Appreciate the education.

1. Concerning the brightness, would I be able to tell the difference in brightness or would it be so minimal that my concern for brightness is actually not an issue to be concerned about.  I have a Yeelight RGB in my office and it just seems a bit on the low side on brightness.

2. Hue lights are 800 lumens, Yee lights are 600, Mi Lights are 1100.  I see the point of Hue capability overriding the lumens.

3. Hue lights definitely have more bulb variations, ect.  Will be important as my LED light ecosystem grows.

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I personally don't use "smart" bulbs for main lighting. Hue bulbs are about 800 lumens which is more than sufficient for me. If you're looking for blinding light then it probably wouldn't be suitable.

I reserve smart bulbs/strips for lamps and accent lights. For 1, it's cheaper to use a switch with regular bulbs and 2, I want to avoid anything that needs to go through something to work. If my hub or isy fails, my lights will still work. If my hue hub fails or router goes out, I'm left in the dark. When it does happen, we all know it'll be 10 at night when I need it working the most. 

If lamps or accent lights fail to operate, I won't lose any sleep. I can get to it when I get to it. But if my regular lights go out, I have to drop everything and do it then

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9 minutes ago, BoomerangThree said:

I didn't know / realize that WiFi based LED bulbs have to go out the cloud, holy crap, that's ridiculous, but I guess everyone these days wants to lock you into their cloud.  That's why I want to lean toward ISY centric with no cloud other than ISY cloud.

Appreciate the education.

1. Concerning the brightness, would I be able to tell the difference in brightness or would it be so minimal that my concern for brightness is actually not an issue to be concerned about.  I have a Yeelight RGB in my office and it just seems a bit on the low side on brightness.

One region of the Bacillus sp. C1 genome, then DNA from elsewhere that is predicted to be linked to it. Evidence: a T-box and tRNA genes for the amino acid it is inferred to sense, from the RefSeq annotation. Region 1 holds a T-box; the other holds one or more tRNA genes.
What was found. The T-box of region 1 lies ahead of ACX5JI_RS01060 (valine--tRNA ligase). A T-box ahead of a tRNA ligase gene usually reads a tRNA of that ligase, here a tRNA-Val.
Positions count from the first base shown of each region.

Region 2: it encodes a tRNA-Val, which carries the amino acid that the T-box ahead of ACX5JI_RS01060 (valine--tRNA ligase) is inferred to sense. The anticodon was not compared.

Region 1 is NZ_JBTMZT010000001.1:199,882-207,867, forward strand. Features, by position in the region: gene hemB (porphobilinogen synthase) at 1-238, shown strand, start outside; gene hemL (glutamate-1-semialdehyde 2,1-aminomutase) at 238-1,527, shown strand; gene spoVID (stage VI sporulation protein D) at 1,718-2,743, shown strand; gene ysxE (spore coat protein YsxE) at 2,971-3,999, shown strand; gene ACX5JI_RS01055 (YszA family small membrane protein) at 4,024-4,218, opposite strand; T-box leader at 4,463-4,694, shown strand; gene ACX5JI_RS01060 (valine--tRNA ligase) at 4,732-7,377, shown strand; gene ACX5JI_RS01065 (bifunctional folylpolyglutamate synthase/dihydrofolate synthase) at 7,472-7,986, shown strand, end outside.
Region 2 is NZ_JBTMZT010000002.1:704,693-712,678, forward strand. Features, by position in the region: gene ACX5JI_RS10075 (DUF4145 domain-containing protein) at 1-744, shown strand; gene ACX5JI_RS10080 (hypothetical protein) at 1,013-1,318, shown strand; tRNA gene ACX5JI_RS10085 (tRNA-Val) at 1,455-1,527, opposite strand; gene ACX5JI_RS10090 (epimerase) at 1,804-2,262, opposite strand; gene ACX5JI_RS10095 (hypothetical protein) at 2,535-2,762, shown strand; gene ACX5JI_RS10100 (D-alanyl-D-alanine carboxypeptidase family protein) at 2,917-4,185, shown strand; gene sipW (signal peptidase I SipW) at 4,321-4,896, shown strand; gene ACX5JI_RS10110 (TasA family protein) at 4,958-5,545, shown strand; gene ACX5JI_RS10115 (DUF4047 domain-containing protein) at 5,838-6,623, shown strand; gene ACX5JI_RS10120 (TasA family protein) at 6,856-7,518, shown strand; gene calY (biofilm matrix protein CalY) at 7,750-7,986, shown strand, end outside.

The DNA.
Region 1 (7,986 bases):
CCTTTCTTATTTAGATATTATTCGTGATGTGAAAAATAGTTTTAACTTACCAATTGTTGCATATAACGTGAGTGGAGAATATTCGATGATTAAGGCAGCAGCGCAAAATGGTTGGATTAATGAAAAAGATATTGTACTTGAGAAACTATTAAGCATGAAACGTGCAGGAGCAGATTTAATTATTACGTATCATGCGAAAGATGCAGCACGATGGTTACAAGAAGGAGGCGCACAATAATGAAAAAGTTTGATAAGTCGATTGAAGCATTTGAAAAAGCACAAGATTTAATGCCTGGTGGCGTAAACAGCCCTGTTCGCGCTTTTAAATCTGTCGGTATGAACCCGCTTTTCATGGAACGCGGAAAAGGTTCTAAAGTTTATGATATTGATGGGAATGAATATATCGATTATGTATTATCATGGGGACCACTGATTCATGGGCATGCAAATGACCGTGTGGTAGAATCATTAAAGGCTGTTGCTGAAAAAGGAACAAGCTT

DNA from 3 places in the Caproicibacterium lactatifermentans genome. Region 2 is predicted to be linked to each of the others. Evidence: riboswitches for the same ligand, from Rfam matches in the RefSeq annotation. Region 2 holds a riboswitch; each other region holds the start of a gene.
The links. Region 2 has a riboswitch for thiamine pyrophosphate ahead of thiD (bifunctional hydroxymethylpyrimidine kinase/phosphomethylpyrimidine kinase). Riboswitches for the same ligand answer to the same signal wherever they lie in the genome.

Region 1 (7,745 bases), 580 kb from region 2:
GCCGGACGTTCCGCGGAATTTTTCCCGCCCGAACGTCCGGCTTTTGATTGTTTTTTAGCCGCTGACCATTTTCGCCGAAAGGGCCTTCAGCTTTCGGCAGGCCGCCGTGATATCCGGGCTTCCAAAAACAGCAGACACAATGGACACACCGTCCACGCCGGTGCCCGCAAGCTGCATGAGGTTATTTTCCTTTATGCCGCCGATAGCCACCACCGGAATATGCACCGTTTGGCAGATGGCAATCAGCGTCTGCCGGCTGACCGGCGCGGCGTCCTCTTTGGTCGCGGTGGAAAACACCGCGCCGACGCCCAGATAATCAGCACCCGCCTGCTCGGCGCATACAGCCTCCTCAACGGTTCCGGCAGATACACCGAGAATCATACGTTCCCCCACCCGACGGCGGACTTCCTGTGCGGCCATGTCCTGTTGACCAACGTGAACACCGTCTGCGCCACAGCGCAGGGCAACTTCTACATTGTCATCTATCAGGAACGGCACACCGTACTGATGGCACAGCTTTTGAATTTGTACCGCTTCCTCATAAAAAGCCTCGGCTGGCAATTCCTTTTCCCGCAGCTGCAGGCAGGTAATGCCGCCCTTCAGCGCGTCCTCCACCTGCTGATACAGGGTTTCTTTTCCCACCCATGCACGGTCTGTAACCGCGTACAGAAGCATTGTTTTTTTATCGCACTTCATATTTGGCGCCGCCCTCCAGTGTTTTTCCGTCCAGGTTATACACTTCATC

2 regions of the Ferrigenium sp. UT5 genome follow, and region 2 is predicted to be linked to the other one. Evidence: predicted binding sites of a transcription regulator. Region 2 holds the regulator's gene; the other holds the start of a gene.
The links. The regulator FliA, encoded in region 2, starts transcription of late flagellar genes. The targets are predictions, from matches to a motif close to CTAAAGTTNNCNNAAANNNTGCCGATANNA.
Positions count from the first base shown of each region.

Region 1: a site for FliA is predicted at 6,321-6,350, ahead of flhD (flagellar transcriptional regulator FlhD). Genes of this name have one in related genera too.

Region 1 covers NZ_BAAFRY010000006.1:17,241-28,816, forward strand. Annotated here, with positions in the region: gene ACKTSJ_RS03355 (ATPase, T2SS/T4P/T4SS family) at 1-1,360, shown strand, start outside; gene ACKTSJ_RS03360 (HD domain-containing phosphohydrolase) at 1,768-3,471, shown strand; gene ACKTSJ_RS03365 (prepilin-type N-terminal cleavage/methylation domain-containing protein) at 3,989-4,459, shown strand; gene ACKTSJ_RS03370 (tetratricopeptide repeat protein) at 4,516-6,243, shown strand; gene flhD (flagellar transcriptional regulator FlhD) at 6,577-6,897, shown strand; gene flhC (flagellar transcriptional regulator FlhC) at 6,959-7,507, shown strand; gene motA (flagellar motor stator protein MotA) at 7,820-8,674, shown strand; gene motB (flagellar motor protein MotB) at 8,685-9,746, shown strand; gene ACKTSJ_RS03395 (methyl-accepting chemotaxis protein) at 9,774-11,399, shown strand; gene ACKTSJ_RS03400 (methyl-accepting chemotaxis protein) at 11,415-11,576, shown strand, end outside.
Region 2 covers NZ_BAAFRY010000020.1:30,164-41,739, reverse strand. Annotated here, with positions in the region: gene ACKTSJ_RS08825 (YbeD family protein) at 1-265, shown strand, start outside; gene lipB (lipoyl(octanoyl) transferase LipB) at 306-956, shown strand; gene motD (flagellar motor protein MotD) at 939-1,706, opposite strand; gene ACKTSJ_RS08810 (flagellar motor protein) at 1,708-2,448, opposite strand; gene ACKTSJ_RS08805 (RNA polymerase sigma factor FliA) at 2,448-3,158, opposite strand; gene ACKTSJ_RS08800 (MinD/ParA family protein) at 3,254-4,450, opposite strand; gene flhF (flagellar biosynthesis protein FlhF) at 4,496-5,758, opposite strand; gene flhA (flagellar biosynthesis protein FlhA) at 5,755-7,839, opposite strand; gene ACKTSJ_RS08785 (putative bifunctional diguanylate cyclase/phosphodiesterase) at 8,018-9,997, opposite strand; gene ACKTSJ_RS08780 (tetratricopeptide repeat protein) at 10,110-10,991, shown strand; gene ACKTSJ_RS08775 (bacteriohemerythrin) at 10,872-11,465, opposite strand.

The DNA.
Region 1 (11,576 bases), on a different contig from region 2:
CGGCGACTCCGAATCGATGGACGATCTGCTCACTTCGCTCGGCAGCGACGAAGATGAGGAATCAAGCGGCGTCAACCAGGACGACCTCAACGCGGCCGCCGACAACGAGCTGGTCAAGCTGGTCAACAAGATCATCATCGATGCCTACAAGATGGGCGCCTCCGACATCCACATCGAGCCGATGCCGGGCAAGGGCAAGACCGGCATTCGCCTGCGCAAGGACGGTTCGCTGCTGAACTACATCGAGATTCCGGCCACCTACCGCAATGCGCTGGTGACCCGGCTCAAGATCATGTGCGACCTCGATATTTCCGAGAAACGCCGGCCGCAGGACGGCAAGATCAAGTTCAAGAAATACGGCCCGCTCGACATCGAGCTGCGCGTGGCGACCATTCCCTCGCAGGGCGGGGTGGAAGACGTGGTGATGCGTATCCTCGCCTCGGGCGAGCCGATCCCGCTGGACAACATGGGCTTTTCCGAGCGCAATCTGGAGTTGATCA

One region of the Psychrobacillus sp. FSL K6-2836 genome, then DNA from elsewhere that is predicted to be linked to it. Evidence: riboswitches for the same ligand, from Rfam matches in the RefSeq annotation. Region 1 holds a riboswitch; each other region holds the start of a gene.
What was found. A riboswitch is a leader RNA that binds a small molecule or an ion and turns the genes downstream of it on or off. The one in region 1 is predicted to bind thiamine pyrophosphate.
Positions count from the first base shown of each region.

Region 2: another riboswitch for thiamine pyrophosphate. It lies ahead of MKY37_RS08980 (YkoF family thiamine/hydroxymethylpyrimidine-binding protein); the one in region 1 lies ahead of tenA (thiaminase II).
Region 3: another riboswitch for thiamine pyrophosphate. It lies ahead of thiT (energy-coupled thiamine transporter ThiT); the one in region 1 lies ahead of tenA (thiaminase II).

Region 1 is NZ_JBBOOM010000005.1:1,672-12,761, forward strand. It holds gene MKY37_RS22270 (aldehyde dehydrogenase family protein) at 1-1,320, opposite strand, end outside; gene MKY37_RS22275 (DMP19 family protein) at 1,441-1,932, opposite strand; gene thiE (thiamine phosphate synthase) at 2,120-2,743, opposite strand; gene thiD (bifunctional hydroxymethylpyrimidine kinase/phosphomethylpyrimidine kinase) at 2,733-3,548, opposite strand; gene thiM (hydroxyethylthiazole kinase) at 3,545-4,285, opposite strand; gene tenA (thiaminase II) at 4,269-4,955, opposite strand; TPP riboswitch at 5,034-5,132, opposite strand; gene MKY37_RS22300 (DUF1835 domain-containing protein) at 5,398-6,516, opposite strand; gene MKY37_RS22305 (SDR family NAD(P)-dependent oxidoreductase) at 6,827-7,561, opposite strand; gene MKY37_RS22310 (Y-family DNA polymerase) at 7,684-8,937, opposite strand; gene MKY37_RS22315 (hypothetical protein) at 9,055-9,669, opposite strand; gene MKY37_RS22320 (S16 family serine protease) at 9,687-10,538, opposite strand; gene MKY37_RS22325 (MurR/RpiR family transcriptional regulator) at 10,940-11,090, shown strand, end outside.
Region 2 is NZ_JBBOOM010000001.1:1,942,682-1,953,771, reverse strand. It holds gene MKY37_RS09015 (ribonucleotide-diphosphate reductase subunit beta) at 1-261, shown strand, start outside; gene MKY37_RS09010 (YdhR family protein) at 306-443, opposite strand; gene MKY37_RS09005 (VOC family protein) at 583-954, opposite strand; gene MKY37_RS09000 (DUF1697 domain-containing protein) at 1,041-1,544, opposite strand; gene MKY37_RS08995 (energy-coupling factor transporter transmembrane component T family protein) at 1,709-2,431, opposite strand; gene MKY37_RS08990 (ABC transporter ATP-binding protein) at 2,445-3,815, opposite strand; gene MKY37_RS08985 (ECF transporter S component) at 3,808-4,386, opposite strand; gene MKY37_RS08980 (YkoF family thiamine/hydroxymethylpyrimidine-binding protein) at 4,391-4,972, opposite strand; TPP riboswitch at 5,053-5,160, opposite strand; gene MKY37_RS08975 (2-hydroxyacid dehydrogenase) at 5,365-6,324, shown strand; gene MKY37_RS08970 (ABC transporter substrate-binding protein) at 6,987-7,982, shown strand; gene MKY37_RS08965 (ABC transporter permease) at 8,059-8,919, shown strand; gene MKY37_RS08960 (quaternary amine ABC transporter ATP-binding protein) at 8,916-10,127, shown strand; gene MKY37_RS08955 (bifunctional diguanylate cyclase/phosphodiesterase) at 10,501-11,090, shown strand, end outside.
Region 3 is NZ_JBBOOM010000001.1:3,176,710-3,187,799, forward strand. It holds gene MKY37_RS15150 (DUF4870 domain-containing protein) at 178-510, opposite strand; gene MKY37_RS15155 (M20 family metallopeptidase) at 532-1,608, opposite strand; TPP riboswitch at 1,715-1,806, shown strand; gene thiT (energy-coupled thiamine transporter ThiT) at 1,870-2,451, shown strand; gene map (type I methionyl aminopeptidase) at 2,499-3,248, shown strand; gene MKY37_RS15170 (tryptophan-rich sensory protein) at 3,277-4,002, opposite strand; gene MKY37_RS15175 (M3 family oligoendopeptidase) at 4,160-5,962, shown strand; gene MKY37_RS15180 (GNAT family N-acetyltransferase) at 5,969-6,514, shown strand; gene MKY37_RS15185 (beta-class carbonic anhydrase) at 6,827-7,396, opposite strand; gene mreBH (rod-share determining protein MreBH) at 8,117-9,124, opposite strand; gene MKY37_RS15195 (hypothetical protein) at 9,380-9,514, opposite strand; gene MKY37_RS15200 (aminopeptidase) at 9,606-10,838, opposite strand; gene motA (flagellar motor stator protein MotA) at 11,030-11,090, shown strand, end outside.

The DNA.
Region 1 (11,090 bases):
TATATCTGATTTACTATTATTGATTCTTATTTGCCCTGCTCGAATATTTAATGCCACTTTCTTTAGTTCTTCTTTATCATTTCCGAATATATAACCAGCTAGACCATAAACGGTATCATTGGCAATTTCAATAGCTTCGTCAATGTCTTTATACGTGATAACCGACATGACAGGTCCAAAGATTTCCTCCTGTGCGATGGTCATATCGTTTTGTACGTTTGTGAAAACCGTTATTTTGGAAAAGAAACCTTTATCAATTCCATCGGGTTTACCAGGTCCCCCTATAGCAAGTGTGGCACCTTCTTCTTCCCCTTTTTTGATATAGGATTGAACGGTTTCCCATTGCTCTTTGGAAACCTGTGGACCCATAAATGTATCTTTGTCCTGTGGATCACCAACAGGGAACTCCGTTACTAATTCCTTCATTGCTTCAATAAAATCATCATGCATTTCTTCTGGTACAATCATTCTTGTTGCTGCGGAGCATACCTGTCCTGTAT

2. Hue lights are 800 lumens, Yee lights are 600, Mi Lights are 1100.  I see the point of Hue capability overriding the lumens.

There's a big difference between 800 and 1100 lumens. 800 lumens are standard 60w equivalent led bulbs. This is what I use throughout my house. My flood lights are 1600 each bulb (3200 total) and those are plenty bright. I couldn't imagine having that much light in a single room (6600 in my bathroom ceiling alone if using milights)but to each their own. 

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12 minutes ago, lilyoyo1 said:

I personally don't use "smart" bulbs for main lighting. Hue bulbs are about 800 lumens which is more than sufficient for me. If you're looking for blinding light then it probably wouldn't be suitable.

I reserve smart bulbs/strips for lamps and accent lights. For 1, it's cheaper to use a switch with regular bulbs and 2, I want to avoid anything that needs to go through something to work. If my hub or isy fails, my lights will still work. If my hue hub fails or router goes out, I'm left in the dark. When it does happen, we all know it'll be 10 at night when I need it working the most. 

If lamps or accent lights fail to operate, I won't lose any sleep. I can get to it when I get to it. But if my regular lights go out, I have to drop everything and do it then

I hear you and that is a concern of mine also, but I have overhead lights that can be manually controlled and Insteon controlled for main lighting.  So just like you, accent lighting for smart bulbs in the form of table lamps only.

1. I'm liking the Lifx over Hue due to 650, 800, and 1100 lumen capability.

2. It appears ISY Polyglot supports ramp up capability too?

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35 minutes ago, BoomerangThree said:

I didn't know / realize that WiFi based LED bulbs have to go out the cloud, holy crap, that's ridiculous, but I guess everyone these days wants to lock you into their cloud.  That's why I want to lean toward ISY centric with no cloud other than ISY cloud.

Appreciate the education.

1. Concerning the brightness, would I be able to tell the difference in brightness or would it be so minimal that my concern for brightness is actually not an issue to be concerned about.  I have a Yeelight RGB in my office and it just seems a bit on the low side on brightness.

2. Hue lights are 800 lumens, Yee lights are 600, Mi Lights are 1100.  I see the point of Hue capability overriding the lumens.

3. Hue lights definitely have more bulb variations, ect.  Will be important as my LED light ecosystem grows.